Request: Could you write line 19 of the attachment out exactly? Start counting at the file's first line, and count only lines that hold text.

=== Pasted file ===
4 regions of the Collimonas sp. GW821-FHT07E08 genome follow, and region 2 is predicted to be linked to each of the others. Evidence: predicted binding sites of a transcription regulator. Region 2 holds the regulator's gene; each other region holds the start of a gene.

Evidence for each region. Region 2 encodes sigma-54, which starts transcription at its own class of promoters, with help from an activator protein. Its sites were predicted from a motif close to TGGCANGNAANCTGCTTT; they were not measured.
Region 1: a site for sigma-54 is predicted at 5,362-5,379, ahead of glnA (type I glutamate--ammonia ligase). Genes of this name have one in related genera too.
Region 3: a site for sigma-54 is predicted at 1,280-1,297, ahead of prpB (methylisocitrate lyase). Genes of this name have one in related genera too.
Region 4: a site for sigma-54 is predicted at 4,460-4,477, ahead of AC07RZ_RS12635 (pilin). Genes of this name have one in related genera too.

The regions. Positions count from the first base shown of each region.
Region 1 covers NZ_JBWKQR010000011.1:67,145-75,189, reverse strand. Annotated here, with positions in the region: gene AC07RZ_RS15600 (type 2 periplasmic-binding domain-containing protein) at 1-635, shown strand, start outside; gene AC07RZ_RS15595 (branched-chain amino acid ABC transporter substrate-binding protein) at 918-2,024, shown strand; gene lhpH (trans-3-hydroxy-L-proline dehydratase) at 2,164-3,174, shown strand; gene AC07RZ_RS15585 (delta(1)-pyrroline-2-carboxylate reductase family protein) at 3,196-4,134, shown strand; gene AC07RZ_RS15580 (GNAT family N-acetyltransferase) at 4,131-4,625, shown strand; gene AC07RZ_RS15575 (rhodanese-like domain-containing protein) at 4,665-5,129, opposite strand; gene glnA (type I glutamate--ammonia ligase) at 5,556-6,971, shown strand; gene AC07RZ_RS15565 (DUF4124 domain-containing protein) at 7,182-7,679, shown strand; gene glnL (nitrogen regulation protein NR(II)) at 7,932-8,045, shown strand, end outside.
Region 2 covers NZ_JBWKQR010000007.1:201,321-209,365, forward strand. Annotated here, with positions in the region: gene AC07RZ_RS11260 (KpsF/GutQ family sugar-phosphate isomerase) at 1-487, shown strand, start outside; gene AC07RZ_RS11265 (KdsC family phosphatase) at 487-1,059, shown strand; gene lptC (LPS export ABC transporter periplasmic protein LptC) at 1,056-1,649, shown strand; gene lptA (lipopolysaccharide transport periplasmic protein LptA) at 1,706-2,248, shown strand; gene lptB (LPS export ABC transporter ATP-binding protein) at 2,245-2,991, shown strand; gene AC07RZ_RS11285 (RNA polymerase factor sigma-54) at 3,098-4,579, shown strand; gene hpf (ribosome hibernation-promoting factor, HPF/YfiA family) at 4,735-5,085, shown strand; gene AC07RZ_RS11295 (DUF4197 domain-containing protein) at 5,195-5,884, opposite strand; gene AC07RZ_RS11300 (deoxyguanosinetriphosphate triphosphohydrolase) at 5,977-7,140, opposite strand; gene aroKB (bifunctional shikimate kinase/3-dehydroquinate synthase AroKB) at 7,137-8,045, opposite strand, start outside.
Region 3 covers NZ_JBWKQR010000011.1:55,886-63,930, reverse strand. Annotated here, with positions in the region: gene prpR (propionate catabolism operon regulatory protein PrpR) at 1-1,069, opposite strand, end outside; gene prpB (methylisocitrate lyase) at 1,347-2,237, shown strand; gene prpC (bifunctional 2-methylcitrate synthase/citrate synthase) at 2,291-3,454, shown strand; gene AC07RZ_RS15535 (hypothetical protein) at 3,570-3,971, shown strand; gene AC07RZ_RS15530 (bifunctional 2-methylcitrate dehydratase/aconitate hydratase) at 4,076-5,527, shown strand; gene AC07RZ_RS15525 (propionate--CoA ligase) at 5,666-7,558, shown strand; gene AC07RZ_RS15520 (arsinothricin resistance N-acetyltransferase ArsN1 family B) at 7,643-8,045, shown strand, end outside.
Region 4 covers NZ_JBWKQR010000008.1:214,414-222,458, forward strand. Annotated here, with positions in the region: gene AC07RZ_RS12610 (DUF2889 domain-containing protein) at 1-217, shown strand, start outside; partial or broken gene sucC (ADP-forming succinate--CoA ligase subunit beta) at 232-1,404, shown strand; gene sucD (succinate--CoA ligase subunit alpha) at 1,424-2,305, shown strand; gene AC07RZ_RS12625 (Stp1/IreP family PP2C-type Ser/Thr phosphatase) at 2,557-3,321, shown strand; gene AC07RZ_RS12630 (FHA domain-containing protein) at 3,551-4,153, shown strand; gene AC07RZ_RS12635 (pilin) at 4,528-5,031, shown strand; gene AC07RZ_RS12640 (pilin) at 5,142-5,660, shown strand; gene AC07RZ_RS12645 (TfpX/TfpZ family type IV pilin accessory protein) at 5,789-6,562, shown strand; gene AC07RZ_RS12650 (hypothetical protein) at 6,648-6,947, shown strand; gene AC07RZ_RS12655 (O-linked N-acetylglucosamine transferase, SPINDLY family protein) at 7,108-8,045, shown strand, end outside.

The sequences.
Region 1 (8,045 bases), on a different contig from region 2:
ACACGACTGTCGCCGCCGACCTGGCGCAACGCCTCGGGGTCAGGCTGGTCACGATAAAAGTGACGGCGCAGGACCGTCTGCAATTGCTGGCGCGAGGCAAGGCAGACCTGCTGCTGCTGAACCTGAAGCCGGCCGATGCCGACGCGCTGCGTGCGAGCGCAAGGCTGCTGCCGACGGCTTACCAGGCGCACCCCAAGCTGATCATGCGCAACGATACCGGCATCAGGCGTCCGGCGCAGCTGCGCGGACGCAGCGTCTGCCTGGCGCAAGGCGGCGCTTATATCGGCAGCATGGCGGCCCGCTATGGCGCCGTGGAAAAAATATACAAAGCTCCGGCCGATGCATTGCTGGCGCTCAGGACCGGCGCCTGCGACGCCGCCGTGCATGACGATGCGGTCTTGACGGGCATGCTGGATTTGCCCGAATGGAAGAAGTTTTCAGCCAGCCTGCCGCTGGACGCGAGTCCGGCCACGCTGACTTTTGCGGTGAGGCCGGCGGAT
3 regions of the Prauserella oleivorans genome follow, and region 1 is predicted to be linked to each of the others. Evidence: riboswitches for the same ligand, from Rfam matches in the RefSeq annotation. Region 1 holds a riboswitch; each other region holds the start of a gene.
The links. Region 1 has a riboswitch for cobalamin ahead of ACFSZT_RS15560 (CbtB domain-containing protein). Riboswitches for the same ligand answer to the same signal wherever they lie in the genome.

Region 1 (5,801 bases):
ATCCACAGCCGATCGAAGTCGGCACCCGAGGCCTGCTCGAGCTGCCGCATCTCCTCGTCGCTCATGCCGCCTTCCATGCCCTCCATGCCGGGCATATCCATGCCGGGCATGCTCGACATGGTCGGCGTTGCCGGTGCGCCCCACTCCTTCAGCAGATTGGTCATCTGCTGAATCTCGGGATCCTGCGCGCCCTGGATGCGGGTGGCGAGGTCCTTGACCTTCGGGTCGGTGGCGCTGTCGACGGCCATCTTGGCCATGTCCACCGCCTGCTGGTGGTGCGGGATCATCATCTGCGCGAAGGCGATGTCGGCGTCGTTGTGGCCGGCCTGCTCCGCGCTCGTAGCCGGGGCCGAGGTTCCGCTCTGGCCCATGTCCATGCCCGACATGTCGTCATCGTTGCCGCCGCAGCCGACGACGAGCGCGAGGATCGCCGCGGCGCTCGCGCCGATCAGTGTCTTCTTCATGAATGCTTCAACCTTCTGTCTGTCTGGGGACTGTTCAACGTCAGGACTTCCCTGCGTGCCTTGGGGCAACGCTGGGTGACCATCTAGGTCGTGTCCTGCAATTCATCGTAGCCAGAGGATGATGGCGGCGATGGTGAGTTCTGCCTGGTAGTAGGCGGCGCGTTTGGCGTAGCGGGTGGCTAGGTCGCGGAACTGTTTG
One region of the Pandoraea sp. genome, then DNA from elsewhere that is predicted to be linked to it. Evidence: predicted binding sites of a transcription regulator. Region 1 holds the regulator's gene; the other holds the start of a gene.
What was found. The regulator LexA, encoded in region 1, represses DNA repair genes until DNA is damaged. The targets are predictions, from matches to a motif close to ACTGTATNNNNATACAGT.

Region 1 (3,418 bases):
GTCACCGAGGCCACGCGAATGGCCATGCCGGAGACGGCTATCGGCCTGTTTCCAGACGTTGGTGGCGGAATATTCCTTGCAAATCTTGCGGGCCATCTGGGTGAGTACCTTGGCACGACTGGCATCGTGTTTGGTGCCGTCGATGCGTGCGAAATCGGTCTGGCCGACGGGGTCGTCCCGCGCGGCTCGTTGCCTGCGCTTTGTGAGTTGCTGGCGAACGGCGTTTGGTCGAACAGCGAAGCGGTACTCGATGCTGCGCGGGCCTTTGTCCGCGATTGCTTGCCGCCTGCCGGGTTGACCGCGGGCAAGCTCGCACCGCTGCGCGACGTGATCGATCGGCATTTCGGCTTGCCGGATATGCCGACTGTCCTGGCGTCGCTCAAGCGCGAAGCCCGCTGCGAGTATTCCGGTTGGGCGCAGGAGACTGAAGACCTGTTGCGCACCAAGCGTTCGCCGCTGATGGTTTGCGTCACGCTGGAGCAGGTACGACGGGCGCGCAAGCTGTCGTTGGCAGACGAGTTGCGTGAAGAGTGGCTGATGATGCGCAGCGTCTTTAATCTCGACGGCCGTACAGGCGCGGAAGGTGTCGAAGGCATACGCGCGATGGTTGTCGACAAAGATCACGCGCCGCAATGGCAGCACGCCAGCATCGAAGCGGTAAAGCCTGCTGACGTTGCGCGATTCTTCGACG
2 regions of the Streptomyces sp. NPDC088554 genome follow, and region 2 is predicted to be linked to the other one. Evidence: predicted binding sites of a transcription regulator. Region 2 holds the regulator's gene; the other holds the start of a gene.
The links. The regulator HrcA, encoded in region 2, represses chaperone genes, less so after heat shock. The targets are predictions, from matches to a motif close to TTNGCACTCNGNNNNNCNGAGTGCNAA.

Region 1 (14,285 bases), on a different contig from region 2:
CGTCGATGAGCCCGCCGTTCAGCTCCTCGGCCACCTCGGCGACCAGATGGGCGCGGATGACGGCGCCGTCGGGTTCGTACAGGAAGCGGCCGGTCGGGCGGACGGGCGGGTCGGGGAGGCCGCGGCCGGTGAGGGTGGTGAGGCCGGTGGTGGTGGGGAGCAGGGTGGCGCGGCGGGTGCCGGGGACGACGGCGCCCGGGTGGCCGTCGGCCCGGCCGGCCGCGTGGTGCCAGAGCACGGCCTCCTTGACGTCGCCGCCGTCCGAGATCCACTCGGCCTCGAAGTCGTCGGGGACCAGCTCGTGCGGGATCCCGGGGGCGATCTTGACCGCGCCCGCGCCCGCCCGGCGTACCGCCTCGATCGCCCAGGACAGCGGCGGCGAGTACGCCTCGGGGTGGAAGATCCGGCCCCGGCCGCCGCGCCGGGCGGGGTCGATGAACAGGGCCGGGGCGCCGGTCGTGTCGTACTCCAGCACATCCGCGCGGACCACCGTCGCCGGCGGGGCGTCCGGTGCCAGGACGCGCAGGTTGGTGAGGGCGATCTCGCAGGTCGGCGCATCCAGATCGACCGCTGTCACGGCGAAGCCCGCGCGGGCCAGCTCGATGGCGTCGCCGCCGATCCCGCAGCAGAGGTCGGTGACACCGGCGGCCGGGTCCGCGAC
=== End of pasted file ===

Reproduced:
What was found. The regulator LexA, encoded in region 1, represses DNA repair genes until DNA is damaged. The targets are predictions, from matches to a motif close to ACTGTATNNNNATACAGT.